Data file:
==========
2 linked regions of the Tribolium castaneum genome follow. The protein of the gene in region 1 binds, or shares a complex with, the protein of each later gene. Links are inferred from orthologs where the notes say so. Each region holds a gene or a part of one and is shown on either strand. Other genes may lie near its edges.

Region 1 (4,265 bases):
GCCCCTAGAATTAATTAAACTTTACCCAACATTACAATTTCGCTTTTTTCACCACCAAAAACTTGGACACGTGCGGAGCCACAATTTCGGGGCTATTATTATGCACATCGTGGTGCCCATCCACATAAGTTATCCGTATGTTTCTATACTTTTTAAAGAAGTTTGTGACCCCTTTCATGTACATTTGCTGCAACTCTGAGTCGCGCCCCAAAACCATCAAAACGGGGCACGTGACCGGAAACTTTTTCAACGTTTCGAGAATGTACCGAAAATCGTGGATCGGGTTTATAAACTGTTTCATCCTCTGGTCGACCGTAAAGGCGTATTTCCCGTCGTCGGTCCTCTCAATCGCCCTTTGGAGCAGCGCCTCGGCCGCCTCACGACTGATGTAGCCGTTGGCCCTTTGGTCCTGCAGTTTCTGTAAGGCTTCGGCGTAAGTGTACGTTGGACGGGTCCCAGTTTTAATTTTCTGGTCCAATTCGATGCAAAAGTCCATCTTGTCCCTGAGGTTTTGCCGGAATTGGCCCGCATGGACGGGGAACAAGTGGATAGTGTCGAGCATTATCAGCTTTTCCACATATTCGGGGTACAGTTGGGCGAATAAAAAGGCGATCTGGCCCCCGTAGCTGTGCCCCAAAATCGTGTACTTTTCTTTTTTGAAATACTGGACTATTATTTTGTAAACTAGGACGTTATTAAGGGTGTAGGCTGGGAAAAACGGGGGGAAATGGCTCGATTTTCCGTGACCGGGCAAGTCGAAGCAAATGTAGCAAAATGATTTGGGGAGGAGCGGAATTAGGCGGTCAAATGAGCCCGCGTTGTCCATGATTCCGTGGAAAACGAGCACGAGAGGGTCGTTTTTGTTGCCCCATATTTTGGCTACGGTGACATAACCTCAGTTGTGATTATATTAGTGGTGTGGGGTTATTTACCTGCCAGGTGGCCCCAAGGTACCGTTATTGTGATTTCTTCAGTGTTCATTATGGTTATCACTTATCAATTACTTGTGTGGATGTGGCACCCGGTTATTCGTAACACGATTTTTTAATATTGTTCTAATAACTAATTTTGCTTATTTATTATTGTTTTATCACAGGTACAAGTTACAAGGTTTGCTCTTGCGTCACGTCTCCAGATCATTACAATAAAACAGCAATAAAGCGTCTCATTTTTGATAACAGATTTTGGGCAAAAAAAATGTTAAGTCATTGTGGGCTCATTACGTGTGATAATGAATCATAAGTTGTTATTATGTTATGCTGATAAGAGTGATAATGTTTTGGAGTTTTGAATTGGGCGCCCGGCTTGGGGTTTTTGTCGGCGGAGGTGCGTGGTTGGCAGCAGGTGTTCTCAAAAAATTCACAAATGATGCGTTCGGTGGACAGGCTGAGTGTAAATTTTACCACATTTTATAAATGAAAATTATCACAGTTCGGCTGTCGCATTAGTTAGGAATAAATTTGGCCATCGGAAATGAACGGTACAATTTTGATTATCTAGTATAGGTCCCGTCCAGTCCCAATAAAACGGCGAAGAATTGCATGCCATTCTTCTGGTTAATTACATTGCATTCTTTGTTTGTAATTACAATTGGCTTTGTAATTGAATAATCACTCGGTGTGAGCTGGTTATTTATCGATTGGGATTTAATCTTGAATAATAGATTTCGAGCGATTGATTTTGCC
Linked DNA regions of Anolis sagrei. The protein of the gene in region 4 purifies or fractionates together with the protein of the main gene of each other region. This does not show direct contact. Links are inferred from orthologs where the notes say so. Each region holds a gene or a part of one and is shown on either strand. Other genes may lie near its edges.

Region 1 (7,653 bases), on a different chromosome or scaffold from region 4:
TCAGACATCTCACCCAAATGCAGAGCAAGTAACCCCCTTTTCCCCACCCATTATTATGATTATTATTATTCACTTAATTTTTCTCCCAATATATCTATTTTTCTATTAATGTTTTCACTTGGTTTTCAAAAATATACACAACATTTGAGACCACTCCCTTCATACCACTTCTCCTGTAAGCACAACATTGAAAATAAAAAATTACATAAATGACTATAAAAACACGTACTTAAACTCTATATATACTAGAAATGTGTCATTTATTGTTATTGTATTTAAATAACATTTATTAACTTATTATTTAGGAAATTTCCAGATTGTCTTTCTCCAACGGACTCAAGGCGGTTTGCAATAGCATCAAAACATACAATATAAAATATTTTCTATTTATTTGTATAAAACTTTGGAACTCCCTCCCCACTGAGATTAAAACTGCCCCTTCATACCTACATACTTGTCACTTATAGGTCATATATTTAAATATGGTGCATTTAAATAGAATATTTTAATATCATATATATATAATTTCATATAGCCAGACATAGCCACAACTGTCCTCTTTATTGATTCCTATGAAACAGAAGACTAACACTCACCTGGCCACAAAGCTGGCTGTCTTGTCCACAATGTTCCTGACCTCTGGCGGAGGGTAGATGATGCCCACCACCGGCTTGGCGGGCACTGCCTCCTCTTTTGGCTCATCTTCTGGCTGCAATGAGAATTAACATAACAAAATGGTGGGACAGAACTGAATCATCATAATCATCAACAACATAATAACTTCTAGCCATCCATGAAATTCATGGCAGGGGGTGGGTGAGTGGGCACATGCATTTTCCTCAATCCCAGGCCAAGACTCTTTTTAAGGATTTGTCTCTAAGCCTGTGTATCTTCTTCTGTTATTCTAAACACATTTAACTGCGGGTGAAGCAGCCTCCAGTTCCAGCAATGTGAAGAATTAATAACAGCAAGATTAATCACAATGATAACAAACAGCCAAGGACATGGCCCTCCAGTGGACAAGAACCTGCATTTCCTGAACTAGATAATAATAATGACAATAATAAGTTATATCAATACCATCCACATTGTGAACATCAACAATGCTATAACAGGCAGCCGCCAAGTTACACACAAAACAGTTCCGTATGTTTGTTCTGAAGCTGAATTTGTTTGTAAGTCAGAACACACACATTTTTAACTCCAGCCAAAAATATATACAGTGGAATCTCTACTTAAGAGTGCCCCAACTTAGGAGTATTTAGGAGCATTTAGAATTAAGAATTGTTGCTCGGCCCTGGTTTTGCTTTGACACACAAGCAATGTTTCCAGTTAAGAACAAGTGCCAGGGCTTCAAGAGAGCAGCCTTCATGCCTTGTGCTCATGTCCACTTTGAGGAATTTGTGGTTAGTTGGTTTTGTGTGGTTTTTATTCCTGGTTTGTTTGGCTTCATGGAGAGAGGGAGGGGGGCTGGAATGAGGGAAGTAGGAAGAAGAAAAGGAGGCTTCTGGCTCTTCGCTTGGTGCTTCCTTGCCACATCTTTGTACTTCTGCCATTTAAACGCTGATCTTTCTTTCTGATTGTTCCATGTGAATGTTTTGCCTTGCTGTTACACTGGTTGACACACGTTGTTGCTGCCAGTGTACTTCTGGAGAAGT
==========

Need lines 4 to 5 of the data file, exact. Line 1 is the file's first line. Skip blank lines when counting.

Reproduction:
Linked DNA regions of Anolis sagrei. The protein of the gene in region 4 purifies or fractionates together with the protein of the main gene of each other region. This does not show direct contact. Links are inferred from orthologs where the notes say so. Each region holds a gene or a part of one and is shown on either strand. Other genes may lie near its edges.

Region 1 (7,653 bases), on a different chromosome or scaffold from region 4: